The ionic residues are basically sealed up so it won’t interact and cause dendrites.
This benign layer can be disrupted, like from an ineffective cleaning process, where the solvent removes the benign layer, but leaves behind some of the ionic material underneath.
So, if cleaning solvents can disrupt the benign layer, the aggressive carrier solvents used in conformal coating, like acetone, xylene, could really cause issues. You would either release the ionic contamination underneath the coating, or totally dissolve the residues and distribute it within the resin, impacting the integrity of the cured coating.
Is conformal coating water-proof enough to keep the moisture away, effectively sealing off the ionic residue?
Conformal coatings are moisture resistant and generally hydrophobic, so they repel water, but most aren’t waterproof. Even if applied heavily, most coatings are semi-permeable, so they still allow some amount of moisture through. Also, moisture could be absorbed by the flux residue even before the coating process.
Another concern is even if the residue is harmless, you have a layer between the surface and the coating. That could wet differently, causing dewetting, or not adhere as well, causing blistering or delamination.
So the cleaning before coating is strongly recommended, even with no-clean flux.
Jessica, assemblers accustomed to no-clean fluxes may not have an established cleaning process. Where is a good place to start?
The best cleaning method for your operation depends on your volume, throughput desired, criticality of the electronics, regulatory restrictions, and floor space.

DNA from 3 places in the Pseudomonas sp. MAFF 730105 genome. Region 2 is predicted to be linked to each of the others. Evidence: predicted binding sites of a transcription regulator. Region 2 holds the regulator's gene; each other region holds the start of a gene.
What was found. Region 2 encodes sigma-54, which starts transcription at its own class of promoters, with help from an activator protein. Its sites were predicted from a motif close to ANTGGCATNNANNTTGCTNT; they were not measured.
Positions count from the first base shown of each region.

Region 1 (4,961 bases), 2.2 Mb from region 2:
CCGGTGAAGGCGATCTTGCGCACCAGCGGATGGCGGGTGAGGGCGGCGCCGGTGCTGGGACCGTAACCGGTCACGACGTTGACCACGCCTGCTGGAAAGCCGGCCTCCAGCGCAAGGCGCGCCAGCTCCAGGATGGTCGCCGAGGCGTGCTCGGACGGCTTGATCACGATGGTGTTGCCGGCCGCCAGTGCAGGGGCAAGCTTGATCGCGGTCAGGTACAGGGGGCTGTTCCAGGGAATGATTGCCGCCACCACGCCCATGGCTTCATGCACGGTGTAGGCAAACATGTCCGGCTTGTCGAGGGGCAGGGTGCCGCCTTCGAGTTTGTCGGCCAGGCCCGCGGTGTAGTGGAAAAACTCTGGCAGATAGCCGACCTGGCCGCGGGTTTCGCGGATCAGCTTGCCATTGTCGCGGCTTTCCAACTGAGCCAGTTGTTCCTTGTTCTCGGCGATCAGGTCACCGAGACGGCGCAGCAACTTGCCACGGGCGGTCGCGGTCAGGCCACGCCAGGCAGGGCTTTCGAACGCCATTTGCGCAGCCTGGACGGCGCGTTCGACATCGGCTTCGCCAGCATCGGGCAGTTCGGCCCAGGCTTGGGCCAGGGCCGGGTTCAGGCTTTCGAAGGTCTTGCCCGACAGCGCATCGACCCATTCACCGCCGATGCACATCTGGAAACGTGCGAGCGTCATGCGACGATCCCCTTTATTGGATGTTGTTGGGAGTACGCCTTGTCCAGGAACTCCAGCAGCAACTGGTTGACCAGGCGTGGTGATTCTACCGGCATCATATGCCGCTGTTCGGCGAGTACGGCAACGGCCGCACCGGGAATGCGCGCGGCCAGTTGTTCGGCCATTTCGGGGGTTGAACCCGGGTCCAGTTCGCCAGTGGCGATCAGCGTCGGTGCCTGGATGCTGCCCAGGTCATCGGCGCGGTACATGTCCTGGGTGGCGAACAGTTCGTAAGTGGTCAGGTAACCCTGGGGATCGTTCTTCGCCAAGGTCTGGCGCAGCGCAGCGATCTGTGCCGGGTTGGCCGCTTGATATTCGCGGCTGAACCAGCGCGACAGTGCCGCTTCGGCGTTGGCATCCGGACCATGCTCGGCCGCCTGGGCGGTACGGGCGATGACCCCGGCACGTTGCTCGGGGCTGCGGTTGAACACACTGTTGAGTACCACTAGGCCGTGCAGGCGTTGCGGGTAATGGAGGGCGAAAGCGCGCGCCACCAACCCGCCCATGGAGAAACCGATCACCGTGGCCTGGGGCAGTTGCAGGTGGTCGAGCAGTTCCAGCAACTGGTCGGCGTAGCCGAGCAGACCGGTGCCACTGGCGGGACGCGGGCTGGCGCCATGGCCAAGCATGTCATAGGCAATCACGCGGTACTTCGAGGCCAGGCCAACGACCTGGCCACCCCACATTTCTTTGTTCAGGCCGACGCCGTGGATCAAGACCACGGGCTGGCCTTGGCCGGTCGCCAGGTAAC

The main options for board cleaning are…
- Manual cleaning - This can involve aerosol or pump sprays, or solvents in a pan or tray. Agitation can be applied with a brush, swab or wipe.
- Ultrasonic - This method uses sound waves to create bubbles, which implode on the PCBA surface to break up the flux residues.
- Vapor degreasing - The cleaning is done either in the vapor phase of a solvent, or submerged in a sump, which often includes ultrasonic action.
- Batch or inline systems - Spray equipment with water-based cleaners wash, rinse, and dry the PCBAs.
I’ll focus on aerosol cleaning, because that is the most practical if you are setting up a new cleaning operation.
All defluxing processes basically involve…
- Dissolving the flux residue:
Choose a cleaner that works best with your flux. A good match will reduce the need for extra soak time and agitation. When flux has been sitting for a long period of time, or has been baked on at high temperature or long reflow cycle, addition brushing might be required.
- Flushing or rinsing off the dissolved residues:
Remember, once flux residues are dissolved, they won’t just evaporate off. They need a chance to flow off the circuit board. Holding the board at an angle while you are cleaning can help. A final rinse is always a good idea, and required if you are using a water-based cleaner.
- Drying the printed circuit board assembly (PCBA):
For fast-drying solvents, this isn’t usually an issue. For water-based cleaners, you can accelerate drying with a duster, or use alcohol as a drying agent.
And once the PCBA is clean and dry, it is ready for the coating process.
So to recap, cleaning the printed circuit board assembly before the conformal coating process gives you the widest possible process window. This will give you greater production efficiency, product quality, and overall reliability.
Remember, Techspray offers state-of-the-art cleaning, coating and analytical services to help you qualify new products and optimize your process. This is offered free of charge if you are considering one of our products. Please contact Techspray when you are ready to get started.